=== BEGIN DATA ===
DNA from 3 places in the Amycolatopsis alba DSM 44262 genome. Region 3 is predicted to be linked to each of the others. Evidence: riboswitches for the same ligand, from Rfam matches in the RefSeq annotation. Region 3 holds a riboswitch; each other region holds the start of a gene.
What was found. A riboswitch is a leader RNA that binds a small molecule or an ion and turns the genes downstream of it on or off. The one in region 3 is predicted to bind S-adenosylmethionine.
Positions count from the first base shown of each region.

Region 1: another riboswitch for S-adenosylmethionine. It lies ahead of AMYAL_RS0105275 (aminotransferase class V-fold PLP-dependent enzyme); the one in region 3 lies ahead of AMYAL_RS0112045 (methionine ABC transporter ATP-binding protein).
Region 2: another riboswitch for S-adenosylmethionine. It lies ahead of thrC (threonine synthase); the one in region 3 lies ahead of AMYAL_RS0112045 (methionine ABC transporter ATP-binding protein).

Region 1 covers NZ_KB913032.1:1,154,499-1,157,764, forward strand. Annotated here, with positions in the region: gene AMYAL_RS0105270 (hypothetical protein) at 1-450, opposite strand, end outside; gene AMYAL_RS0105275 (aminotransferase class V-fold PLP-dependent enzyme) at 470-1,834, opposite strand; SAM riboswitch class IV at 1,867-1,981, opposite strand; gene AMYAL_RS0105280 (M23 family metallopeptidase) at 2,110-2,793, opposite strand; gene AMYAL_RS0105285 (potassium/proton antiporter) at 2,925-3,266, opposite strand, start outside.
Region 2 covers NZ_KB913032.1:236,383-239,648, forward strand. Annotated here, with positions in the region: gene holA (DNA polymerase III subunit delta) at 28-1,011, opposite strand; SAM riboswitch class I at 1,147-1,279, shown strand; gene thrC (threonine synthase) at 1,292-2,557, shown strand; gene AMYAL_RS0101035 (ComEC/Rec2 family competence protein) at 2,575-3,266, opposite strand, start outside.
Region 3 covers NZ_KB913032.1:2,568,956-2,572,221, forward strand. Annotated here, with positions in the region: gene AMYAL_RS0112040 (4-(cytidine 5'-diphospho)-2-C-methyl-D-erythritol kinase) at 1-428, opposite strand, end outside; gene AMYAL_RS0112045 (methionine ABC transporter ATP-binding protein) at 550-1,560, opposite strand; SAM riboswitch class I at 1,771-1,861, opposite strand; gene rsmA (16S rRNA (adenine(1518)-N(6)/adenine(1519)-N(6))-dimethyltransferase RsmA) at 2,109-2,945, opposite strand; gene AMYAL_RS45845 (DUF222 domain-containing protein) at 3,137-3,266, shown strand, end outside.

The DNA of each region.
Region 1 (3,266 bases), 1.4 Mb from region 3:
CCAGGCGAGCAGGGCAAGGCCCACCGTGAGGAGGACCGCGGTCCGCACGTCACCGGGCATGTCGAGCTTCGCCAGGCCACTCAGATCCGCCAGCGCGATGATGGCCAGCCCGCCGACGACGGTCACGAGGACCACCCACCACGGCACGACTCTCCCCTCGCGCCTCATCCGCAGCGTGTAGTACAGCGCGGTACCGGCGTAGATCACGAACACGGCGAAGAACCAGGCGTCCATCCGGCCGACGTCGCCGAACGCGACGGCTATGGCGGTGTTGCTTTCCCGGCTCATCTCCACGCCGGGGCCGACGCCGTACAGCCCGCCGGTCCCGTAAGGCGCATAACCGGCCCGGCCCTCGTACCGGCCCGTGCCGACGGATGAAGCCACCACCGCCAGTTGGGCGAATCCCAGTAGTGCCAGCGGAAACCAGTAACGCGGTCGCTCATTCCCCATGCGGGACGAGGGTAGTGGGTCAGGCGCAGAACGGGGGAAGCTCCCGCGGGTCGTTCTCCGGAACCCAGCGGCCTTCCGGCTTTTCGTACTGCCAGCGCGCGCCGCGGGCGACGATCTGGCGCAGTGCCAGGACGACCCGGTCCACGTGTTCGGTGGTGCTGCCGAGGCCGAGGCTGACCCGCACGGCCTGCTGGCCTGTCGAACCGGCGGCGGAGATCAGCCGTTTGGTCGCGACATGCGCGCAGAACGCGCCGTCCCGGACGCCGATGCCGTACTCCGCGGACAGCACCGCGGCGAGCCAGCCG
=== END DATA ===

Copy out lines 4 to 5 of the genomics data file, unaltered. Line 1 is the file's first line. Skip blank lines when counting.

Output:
Region 1: another riboswitch for S-adenosylmethionine. It lies ahead of AMYAL_RS0105275 (aminotransferase class V-fold PLP-dependent enzyme); the one in region 3 lies ahead of AMYAL_RS0112045 (methionine ABC transporter ATP-binding protein).
Region 2: another riboswitch for S-adenosylmethionine. It lies ahead of thrC (threonine synthase); the one in region 3 lies ahead of AMYAL_RS0112045 (methionine ABC transporter ATP-binding protein).